The island has a distinctive shape, which leads audiences at Australian strip shows to exhort the performers: 'Show us yer map of Tasmania!'


Just for the record, I am not fond of Tasmanian Devils. While I hope they are not rendered extinct by the dreadful disease they are subject to at present, I have never been able to warm to them; in fact I consider them detestable little creatures.

Wednesday, October 05, 2011

#BAD (Blog Action Day)

Blog Action Day rolls around again on October 16th, which is also World Food Day, so the topic of course is FOOD. I have registered this blog and also my poetry blog The Passionate Crone.  I hope to persuade the other members of WordsFlow to be in it too.

In case anyone hasn't caught up with Blog Action Day in the past, it's one day a year when bloggers all around the globe focus on one topic that we feel needs attention called to it. In the past the topic has been chosen by vote; this year, because of the coincidence of the date, it's already decided.

How one treats the topic is up to the individual blogger. How I'm going to approach it, I don't yet know, but I'm going to have fun thinking about it.

I know that whenever I give 'food' or 'eating' as topics in writing workshops, they're very inspirational! Food is primal, basic to our survival and therefore a great source of pleasure. Hunger is painful. Starvation is fatal. There are people in the world experiencing hunger and even famine right now. Oh yes, there's lots to write about!

Saturday, September 24, 2011

Writer's Journal (exercise): In a Pigsty

In a pigsty here I lie
looking up at the sweet blue sky.


Mud is heaven too for me
I wallow freely, happily.


I eat the scraps, and I enjoy
being hand-fed by the farmer’s boy.


When the sun goes down at night
I sleep the sleep of the just and right.


What a lucky pig am I
safe and cosy in my sty!

Friday, September 16, 2011

Fame At Last!

Recently I joined a site called Poets United, which offers all sorts of treats for blogging poets.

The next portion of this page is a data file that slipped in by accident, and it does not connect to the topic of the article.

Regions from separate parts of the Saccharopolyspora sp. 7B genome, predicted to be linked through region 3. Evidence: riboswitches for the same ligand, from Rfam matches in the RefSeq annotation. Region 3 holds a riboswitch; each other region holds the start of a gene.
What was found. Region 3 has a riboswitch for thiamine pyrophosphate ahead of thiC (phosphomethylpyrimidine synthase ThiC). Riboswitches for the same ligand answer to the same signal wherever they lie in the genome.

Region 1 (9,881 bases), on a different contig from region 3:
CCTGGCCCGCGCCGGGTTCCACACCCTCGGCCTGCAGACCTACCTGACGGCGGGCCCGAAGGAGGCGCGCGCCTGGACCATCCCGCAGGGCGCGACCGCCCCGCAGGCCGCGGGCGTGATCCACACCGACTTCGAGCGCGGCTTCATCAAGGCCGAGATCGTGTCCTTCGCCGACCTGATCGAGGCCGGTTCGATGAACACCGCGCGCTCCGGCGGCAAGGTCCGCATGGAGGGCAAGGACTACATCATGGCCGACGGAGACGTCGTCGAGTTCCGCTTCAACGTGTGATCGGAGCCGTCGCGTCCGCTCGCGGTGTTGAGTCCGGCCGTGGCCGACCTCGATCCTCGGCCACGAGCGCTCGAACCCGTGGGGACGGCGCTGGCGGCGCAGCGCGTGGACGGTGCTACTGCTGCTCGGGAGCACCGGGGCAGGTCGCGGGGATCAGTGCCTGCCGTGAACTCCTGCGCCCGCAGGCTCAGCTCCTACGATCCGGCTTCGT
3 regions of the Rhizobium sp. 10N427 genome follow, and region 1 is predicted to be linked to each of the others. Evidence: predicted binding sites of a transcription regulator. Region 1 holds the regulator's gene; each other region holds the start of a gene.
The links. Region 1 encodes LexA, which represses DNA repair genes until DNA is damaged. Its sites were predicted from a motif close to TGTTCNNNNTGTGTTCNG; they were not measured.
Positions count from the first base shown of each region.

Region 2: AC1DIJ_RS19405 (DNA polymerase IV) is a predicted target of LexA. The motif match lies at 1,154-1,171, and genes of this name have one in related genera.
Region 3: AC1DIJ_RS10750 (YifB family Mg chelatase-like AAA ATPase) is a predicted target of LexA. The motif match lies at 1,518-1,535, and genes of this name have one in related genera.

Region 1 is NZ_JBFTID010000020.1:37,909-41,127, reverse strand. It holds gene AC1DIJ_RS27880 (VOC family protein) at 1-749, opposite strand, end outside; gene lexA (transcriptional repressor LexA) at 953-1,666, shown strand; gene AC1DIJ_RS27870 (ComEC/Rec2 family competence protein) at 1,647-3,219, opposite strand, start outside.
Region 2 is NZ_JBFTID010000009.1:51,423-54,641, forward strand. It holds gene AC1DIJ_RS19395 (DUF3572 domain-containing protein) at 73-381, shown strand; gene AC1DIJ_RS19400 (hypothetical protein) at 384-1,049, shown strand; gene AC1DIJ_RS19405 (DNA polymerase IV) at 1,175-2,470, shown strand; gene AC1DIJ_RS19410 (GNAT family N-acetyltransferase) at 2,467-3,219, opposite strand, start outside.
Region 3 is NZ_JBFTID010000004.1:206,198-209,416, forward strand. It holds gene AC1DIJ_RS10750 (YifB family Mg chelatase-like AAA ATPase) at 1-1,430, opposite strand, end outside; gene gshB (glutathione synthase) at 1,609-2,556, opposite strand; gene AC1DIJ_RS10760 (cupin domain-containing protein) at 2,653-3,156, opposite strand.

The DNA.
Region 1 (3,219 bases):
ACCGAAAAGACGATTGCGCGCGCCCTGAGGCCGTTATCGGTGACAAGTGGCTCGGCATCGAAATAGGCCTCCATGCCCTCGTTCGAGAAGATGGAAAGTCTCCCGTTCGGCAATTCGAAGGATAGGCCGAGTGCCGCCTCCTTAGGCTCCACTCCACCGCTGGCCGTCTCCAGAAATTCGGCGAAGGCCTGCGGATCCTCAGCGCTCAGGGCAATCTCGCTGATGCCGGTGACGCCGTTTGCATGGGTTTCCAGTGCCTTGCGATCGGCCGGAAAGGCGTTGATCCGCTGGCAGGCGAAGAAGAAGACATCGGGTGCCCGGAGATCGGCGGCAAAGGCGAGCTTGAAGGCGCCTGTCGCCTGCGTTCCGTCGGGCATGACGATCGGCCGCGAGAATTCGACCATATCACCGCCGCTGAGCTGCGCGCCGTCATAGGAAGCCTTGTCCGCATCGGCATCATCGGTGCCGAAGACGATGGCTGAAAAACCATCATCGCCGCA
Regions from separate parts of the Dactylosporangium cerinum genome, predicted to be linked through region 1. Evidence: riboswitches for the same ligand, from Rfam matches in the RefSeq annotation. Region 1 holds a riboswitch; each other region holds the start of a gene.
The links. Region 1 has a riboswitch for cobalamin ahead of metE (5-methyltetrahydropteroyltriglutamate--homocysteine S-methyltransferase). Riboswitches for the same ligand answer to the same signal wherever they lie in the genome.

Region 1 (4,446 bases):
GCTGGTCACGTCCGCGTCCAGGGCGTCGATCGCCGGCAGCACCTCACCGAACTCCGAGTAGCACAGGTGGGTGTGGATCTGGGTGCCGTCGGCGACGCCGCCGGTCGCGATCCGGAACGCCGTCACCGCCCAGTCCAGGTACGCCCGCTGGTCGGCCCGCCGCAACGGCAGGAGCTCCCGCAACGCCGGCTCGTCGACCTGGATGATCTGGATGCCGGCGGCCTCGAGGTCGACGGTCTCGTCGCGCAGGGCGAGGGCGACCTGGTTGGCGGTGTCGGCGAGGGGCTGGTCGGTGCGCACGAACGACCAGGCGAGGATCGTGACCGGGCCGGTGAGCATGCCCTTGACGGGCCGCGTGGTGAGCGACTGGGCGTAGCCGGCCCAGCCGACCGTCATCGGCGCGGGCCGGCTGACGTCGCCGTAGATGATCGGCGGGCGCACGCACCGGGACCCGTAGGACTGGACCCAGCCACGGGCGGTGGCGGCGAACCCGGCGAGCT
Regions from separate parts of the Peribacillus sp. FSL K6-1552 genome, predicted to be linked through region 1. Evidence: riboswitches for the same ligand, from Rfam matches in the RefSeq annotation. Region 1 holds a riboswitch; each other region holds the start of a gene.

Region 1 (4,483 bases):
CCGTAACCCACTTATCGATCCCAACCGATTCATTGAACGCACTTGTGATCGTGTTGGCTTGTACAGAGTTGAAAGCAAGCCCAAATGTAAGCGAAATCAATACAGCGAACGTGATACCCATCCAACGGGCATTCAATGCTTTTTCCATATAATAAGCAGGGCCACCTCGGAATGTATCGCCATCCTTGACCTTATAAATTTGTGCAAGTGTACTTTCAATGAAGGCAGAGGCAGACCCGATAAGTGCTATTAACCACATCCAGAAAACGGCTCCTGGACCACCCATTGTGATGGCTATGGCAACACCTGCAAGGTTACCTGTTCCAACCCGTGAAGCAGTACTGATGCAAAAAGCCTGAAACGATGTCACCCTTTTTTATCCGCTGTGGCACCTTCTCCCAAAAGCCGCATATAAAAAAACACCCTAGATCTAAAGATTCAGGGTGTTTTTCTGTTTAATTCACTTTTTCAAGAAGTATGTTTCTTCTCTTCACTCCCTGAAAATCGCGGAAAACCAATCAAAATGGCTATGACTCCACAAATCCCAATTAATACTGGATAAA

Much to my surprise and delight, they have just interviewed me in the Life of a Poet series. So if you want to know more about what makes me tick...

Monday, August 08, 2011

Writer's Journal (exercise): My mum was a cat

My mum was a cat. A tame, domestic cat. She liked her comforts. She was a timid one, a  scaredy-cat who liked to stay close to home and to her people who made her feel safe. There, she was happy to be cooed at and petted. My dad liked to stroke her, and we kids were not allowed to interfere with her comfort. She came forth occasionally and ventured out on to the street, so long as someone safe was with her to protect her. She liked to lick the cream off life, and she hated loud noises. She didn’t like swimming or hiking, or getting into the dirt, and she hated mice and was always intent on destroying them. She was very private about personal matters, even secretive. And she was oh so fastidious about her person. You never saw my Mum ungroomed. She had an aloof air with people she didn’t know, and if she didn’t like you she would simply freeze you out by ignoring you. She had great dignity, my Mum, and she was quite vain. She knew she was very decorative to look at.

Writer's Journal (exercise): What if we came all this way and missed it?

Well personally I couldn’t give a damn. See I didn’t come for that, I came for the ride, and now that we’re here I like what I see. It’s a gorgeous planet!  You mob reckon it’s dying on ya? Well maybe, but it’s not so far gone yet. Time to stay for a bit of a visit, and enjoy what’s still on offer. The rest of our mob, they’re a bit pissed off because the stuff they wanted to study has been corrupted. Well, not my fault if the time coordinates were off by a few centuries; I didn’t pilot the ship. I’m happy enough to arrive at a time of aeroplanes and toilet paper and the internet. It’s quaint! And not nearly so primitive as those earlier centuries would have been. I like this air too, and the oceans. My adaptor kit made the conversions very easily and now I can function here just like one of you. Too bad about the rest of ’em, mooning about, complaining that they’ve missed it. What’s so great about a virgin birth anyway? Two a penny where I come from. It all depends on your point of view. Apparently the planet needed saving or something. Looks to me like you’ve done all right for the most part.

My Mum Was a Cat

My mum was a cat. A tame, domestic cat. She liked her comforts. She was a timid one, a  scaredy-cat who liked to stay close to home and to her people who made her feel safe. There, she was happy to be cooed at and petted. My dad liked to stroke her, and we kids were not allowed to interfere with her comfort. She came forth occasionally and ventured out on to the street, so long as someone safe was with her to protect her. She liked to lick the cream off life, and she hated loud noises. She didn’t like swimming or hiking, or getting into the dirt, and she hated mice and was always intent on destroying them. She was very private about personal matters, even secretive. And she was oh so fastidious about her person. You never saw my Mum ungroomed. She had an aloof air with people she didn’t know, and if she didn’t like you she would simply freeze you out by ignoring you. She had great dignity, my Mum, and she was quite vain. She knew she was very decorative to look at.